Many organizations and businesses in WA State are now prepared to respond to opioid overdose. Many also distribute naloxone and train their community on overdose response. This page will help you find resources for naloxone and overdose response training.
How to buy naloxone
Organizations can purchase naloxone directly from many pharmacies. NARCAN Nasal Spray is now available over-the-counter, and easy to purchase. Organizations can also use the WA Statewide Standing Order as a prescription to buy naloxone.
Organizations that provide free naloxone and overdose response training
The WA State Department of Health operates the Overdose Education and Naloxone Distribution (OEND) Program. The program offers free naloxone, overdose response training, and technical assistance to organizations interested in distributing naloxone to people most likely to experience or respond to an overdose: people who use drugs and their friends and family.
Apply to become a naloxone distribution program here or email the Dept of Health, email@example.com
The OEND program also provides free naloxone to tribes, tribal organizations, and Urban Indian Organizations, with the goal of increasing naloxone access for American Indian and Alaska Native communities in WA State. Qualifying organizations can register for this program here.
The OEND program offers limited numbers of naloxone kits to certain agencies for their staff to carry and administer while at work. Qualifying agencies include syringe service programs, housing organizations, community behavioral health agencies, street outreach programs and substance use treatment programs. Email firstname.lastname@example.org with any questions.
Residents, organizations, agencies, and groups in King County looking for overdose prevention training or other support for a community event are encouraged to visit Public Health-Seattle & King County’s education resources here. All are welcome to submit a request for training using this link, with priority offered to communities impacted most by overdose deaths and the organizations serving these communities directly.
Visit the then scroll down the page to see the list of upcoming trainings.
Snohomish County-free naloxone for programs to have on-site, request form.
Many WA State Syringe Services Programs partner with and provide overdose education and naloxone to their communities. Contact a program near you to learn more about what they do and how you can partner. Find the list of WA State Syringe Services Programs here.
Other local resources
Most counties and many tribal health offices provide naloxone and overdose education to their communities.
Overdose can be a sensitive topic for both clients and counselors. Clients may not feel the topic is relevant to them. Providers may feel uncertain how to discuss the realities of overdose risk. The key to reducing any discomfort is to:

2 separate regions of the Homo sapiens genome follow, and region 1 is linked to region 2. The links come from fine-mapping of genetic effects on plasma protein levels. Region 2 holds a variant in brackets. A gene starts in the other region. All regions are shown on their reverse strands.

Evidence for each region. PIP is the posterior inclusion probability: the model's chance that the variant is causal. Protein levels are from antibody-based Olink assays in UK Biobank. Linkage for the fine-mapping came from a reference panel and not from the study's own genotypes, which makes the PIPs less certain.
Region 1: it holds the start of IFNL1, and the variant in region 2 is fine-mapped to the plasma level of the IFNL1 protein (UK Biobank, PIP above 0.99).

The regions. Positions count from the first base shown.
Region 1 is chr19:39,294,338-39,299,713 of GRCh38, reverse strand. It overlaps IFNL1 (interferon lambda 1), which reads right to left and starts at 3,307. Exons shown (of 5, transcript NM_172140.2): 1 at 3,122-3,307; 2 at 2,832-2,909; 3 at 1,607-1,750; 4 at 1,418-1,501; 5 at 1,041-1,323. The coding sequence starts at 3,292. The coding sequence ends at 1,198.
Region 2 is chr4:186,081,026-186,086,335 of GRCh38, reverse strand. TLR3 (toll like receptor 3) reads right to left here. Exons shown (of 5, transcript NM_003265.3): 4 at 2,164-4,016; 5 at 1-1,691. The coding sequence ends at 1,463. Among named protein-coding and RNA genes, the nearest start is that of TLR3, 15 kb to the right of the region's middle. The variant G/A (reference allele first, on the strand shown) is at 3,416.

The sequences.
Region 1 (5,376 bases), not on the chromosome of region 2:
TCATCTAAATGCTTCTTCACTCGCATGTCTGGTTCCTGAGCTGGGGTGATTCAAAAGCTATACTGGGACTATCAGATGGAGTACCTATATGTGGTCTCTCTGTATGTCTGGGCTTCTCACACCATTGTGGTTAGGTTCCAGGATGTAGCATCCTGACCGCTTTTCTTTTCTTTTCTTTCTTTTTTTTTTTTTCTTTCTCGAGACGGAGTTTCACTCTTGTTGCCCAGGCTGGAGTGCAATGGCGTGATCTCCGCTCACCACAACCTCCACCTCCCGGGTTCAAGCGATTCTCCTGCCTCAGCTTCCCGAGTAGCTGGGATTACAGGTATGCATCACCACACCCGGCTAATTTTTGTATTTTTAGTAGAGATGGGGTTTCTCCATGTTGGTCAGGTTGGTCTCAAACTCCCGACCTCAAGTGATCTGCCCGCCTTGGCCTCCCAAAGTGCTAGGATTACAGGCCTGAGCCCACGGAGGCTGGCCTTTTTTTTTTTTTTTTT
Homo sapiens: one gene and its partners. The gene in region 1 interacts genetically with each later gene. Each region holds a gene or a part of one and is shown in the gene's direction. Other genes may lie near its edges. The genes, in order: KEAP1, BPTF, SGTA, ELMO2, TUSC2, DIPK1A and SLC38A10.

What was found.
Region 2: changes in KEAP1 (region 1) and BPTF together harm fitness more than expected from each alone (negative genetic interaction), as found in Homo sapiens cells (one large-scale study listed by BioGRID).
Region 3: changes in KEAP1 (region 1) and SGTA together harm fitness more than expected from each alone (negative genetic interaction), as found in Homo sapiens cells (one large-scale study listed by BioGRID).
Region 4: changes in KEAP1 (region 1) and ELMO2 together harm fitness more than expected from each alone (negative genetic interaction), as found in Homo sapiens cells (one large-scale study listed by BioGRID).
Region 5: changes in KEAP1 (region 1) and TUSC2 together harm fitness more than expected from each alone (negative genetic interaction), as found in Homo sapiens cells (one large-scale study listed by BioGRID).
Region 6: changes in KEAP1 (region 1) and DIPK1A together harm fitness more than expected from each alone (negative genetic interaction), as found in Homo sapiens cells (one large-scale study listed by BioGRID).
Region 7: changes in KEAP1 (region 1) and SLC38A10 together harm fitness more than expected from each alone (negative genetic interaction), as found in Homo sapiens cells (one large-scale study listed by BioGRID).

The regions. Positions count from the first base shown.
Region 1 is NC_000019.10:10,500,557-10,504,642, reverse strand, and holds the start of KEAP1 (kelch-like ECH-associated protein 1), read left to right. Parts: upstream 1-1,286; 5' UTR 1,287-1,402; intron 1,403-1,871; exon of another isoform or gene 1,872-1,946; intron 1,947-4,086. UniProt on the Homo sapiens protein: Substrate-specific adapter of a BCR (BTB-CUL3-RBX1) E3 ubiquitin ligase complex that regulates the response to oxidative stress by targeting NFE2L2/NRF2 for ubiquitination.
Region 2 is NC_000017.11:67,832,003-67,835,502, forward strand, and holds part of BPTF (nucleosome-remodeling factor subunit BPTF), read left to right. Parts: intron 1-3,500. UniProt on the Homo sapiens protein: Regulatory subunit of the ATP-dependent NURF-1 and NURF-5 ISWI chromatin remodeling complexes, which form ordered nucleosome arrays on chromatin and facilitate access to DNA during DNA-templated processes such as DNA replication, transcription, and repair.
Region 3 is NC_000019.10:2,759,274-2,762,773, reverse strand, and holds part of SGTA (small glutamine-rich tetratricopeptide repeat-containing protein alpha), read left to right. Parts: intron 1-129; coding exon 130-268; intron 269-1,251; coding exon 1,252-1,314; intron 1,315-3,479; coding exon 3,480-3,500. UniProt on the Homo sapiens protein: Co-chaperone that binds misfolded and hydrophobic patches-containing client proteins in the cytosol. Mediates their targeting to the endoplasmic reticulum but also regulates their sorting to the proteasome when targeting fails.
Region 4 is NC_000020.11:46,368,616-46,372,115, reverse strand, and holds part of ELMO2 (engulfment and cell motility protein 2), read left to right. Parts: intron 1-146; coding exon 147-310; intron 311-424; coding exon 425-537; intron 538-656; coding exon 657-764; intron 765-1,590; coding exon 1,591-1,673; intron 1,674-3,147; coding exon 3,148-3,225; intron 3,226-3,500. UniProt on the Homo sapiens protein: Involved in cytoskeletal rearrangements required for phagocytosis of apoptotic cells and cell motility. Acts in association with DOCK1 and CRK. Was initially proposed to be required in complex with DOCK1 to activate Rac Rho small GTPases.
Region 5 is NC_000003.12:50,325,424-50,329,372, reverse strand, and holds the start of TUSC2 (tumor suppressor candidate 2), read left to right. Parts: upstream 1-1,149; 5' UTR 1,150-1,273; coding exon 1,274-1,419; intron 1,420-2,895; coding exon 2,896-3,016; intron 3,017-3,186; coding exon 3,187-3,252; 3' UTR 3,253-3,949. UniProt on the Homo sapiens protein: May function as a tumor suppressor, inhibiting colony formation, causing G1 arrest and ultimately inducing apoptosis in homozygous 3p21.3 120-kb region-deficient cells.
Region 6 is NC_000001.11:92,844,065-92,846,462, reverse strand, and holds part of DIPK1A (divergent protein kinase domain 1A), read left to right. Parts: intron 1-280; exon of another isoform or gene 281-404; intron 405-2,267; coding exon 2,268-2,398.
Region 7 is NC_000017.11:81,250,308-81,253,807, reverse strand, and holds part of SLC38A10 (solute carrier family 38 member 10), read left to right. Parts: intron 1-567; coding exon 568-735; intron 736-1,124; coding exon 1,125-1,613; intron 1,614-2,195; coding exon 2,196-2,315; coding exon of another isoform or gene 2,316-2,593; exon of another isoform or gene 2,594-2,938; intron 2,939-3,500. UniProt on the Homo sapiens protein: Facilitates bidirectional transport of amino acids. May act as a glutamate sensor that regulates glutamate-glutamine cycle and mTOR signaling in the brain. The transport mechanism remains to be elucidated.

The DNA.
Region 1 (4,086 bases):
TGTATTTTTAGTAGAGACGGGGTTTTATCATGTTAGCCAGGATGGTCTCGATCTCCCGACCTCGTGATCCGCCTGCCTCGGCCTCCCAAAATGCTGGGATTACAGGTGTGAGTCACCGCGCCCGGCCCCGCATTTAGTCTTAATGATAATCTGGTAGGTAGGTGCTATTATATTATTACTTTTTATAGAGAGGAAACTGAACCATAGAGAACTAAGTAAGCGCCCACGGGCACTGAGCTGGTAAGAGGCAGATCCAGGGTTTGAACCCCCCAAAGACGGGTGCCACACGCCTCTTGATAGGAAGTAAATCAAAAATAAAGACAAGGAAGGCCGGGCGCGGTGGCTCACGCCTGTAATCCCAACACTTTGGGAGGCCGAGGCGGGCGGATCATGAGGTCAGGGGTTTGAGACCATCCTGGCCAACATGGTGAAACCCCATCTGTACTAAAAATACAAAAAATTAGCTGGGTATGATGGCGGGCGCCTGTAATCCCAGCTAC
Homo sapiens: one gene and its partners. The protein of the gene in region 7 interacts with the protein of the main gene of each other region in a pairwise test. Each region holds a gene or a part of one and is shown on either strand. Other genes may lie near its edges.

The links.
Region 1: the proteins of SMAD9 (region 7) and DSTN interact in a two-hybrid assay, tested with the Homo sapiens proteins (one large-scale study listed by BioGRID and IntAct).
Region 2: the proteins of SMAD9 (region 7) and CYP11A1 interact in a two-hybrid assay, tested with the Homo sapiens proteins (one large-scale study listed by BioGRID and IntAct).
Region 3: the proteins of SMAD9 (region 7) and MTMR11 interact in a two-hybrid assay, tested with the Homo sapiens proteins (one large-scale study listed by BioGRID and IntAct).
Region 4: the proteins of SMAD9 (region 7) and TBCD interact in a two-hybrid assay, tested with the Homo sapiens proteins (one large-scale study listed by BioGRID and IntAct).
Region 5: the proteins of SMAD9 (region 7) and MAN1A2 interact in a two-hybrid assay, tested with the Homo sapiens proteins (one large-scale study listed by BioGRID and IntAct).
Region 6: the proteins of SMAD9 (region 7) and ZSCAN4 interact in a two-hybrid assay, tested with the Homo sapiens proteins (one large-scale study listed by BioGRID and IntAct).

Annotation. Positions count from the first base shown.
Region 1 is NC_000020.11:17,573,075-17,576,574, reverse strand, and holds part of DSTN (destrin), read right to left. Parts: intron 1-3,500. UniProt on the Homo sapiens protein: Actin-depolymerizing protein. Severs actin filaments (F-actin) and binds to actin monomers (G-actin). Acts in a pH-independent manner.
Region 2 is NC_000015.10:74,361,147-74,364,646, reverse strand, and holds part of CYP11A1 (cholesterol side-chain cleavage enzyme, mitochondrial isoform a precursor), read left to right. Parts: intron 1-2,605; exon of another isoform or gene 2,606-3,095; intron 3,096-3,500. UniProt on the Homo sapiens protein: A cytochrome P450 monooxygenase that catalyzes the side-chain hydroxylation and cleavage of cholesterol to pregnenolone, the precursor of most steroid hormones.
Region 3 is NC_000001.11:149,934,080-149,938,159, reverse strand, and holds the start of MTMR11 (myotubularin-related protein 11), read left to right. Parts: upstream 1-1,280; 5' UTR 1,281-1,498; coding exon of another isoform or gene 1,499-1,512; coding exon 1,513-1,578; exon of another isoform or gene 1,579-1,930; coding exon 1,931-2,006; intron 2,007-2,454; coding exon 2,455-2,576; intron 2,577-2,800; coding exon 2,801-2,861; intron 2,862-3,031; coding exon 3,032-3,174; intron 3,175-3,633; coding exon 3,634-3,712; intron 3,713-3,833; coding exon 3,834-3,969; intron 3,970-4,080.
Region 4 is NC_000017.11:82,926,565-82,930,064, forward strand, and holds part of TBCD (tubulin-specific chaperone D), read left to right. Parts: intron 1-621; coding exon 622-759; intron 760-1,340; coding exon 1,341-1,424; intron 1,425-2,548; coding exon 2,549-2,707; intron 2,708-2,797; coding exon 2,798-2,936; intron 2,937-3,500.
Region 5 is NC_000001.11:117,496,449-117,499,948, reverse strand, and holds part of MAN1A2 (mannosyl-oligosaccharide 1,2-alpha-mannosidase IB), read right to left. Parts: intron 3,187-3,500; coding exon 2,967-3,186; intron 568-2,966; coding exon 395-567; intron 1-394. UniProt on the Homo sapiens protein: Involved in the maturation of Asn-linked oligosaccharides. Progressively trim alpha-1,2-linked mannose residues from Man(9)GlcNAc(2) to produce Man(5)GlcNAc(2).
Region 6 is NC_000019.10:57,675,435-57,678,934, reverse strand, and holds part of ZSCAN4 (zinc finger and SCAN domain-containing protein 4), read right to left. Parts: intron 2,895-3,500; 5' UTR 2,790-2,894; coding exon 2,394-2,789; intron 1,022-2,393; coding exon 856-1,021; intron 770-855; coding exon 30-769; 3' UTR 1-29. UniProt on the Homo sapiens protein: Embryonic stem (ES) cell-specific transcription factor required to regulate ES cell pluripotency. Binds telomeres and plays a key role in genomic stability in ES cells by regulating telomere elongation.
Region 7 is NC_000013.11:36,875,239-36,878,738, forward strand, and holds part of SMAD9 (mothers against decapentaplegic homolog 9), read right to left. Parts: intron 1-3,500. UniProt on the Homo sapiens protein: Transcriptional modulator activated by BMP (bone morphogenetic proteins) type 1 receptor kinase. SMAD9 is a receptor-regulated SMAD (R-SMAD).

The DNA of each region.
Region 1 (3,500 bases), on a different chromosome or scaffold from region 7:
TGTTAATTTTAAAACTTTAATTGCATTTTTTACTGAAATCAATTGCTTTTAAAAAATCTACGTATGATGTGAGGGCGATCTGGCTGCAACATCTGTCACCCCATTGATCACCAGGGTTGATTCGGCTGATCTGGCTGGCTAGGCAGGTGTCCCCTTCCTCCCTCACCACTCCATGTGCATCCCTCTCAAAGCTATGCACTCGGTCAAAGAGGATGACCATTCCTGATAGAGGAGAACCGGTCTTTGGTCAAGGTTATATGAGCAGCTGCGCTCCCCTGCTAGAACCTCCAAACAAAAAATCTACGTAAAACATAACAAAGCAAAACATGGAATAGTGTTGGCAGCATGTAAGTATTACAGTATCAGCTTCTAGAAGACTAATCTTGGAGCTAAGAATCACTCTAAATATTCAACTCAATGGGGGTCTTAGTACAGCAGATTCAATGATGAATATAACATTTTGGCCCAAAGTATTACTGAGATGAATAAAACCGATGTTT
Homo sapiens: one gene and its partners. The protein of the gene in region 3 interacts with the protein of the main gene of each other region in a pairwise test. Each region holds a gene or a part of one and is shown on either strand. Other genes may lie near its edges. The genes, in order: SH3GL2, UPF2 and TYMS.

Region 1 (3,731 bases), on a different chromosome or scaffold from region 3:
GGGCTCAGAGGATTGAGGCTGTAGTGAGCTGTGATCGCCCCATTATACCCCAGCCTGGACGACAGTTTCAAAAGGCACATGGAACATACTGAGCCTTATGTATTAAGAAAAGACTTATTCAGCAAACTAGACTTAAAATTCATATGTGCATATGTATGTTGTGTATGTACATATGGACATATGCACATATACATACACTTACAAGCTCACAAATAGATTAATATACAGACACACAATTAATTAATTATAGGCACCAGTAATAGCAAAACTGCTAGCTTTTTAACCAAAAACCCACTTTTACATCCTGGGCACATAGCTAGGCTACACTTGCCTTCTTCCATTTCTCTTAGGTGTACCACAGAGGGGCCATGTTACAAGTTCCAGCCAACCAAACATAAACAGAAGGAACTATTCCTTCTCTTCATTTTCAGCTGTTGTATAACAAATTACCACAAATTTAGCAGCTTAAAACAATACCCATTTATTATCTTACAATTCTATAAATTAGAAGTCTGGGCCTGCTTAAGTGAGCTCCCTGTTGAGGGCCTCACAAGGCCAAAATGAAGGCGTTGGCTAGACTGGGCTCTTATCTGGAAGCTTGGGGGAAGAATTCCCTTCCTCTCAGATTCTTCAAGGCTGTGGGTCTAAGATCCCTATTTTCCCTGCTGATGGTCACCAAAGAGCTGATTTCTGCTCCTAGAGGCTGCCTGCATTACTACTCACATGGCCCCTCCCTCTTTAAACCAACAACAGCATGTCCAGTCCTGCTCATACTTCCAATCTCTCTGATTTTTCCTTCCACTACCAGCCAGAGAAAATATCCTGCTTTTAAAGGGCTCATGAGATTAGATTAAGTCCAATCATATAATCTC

- integrate overdose prevention into multiple areas of the treatment program.
- normalize overdose education for all treatment clients.
To help normalize conversations about overdose:
- Make overdose a visible topic. Lobby posters, educational brochures, and handouts show that staff care about overdose and want to talk about it.
- Make it a standard practice to discuss overdose with all clients or patients, so no one feels singled out for being more “at-risk” than others.
- Emphasize concern for the client’s safety and survival. No slip up or relapse should be fatal.
- Reinforce the client’s ability to help others and the community. You can help spread this information to others or you might even be in a position to safe a life.
- See overdose education as an opportunity to have deeper conversations about behavior change.
- Medications for opioid use disorder, in particular buprenorphine and methadone, are a form of long-term overdose prevention. Learn more about these medications at LearnAboutTreatment.org.
- Prescribe to Prevent, resources for medical providers, emergency departments, and SUD providers on naloxone prescribing and dispensing.
- Resources for Pharmacists from the WA Dept of Health
- WA Medicaid covers all forms of naloxone, including OTC, with no co-pay. Learn more about OTC naloxone here.
- Respond to Prevent: This program provides training, resources, and tools to improve the quality and success rate of naloxone offers by community pharmacies. Through provided scripting, communication guidelines, and patient education, pharmacists and technicians can enhance patients’ receptivity and decrease stigma associated with harm reduction practices.
- Distributing opioid overdose reversal medication in EDs and behavioral health settings – effective January 1, 2022-Bulletin from the WA State Hospital Association
- Senate Bill 5195 Emergency Department Implementation Toolkit from the WA State Health Care Authority
- Prevention Conversations: Plan C: Keeping People Alive from SAMHSA
- Integrating Opioid Overdose Prevention Strategies into Treatment, MA Bureau of Substance Abuse Services
- Incorporating overdose prevention, response, and experience into substance use disorder treatment Heartland Health Outreach
- SB 5195-2021 WA Naloxone Law